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looketh on the ordure, he wil know his manner of diet, and searcheth also if there be any things more secret, as if by these he weigheth the elementes, and as it were tryeth in a balance the humours of the patient, and lyeth apace;” then follows a long list of prescriptions, " with great avaunting thereof,” such as, pilles, clisters, plaisters, pitche-clothes, gargarismes and sirupes,” &c. &c. “If the patient happens to be rich, or of greate authoritie, then, to the ende that he may have more gayne and reputation, he prolongeth the disease, as much as hee may, and doth not restore him to health, but by little and little.-If, however, he doubteth of the ende, he demaundeth a mate, that he may cure the disease with more suretie, or else, as oftentymes comes to passe, that he may kill him more warely, leaste that another coming in place, who alone restoreth the sicke man to healthe, may take from him his reputation, prayse, and gaine also: and in this maner he maketh men believe, that no sicke man dyeth but through his own faulte, and that no man can be restored to healthe, but by the meanes of the phisitian !"-By Cornelius's account, they appear to have been but sorry company at a dinner party; for, infected with the "dayly visitting of the sicke, and with the fresh vapours of pestilence, whilest he is at dinner, he wil talke of nothing but of ordures, urynes, sweatings, corrupted bloude, vomiting, of botches, of scabbes, &c.; with the filthiness of his communi. cation, he wyll cause all men to lothe the banket, well furnished with verie dayntie dishes.” It would be marvellous, indeed, if the apothecaries and surgeons were let off scot free ; accordingly, he proceeds with great gusto to declare the “ damnable discordes of the knowledge of simple medicines,” &c. amongst the former, and to accuse the latter for “ their filthiness and bluddy crueltie.”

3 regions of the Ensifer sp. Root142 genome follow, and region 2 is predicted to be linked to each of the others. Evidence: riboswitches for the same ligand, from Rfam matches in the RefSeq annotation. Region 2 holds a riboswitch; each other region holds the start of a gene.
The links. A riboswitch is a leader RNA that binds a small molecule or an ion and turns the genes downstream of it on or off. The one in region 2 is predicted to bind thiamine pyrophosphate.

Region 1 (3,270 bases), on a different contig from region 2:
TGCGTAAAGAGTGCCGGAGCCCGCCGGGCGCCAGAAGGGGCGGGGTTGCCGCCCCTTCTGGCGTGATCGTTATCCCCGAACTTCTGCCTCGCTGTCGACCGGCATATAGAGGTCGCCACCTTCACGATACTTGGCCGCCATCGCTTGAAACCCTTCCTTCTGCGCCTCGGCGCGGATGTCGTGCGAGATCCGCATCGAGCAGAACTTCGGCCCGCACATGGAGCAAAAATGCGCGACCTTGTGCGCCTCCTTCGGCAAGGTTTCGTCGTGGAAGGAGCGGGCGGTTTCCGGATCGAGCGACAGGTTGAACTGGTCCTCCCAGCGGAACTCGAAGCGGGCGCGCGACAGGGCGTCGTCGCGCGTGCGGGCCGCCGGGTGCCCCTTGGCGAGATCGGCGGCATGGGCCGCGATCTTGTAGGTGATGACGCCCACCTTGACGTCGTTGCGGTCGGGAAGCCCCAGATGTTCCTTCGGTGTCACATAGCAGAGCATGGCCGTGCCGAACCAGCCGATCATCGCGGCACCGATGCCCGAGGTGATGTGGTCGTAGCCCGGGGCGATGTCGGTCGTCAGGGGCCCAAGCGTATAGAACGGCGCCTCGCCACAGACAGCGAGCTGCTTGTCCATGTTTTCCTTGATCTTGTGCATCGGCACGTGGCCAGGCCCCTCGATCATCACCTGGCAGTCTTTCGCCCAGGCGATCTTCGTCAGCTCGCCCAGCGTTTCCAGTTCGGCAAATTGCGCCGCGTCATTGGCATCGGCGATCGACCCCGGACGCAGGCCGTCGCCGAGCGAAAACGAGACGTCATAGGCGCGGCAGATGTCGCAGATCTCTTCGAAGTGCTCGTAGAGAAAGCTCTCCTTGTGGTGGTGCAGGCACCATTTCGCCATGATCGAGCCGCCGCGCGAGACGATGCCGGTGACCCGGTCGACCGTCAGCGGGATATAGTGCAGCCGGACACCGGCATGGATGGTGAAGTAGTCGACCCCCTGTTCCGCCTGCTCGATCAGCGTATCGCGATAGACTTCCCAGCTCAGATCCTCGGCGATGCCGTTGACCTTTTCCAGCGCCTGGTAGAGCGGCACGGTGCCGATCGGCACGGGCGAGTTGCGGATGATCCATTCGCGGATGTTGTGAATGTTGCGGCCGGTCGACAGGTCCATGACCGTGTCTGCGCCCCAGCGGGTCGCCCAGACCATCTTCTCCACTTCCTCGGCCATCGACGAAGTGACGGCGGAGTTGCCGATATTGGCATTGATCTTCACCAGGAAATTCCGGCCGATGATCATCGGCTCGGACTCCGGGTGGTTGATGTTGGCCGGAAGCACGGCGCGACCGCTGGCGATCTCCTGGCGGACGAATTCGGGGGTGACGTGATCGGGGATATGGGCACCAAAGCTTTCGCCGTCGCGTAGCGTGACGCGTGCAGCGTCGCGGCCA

After the remedy comes the cause of half the diseases to which flesh is heir to, by Cookery, or, as he spells it, “ Coquerie, an art verie profitable and honest, if so be that it passe not the bounds of discretion;" of its tendency so 'to do, he gives one or two staggering instances, one of which will suffice, viz. “ The glutton of Aurelian, who devoured in one day a whole boare, a hundred loaves of bread, a sheepe, and a rosting pigge,” &c.! As usual, when possible, he concludes with an attack on his friends, the monks, “ there being some which, under the name of religion” do profess to “abstaine and faste, when they have filled themselves with all kinde of fishe and with the best wines, for which they carrie about their lippes, their tongues, teeth, and bellies armed, yet not their purses."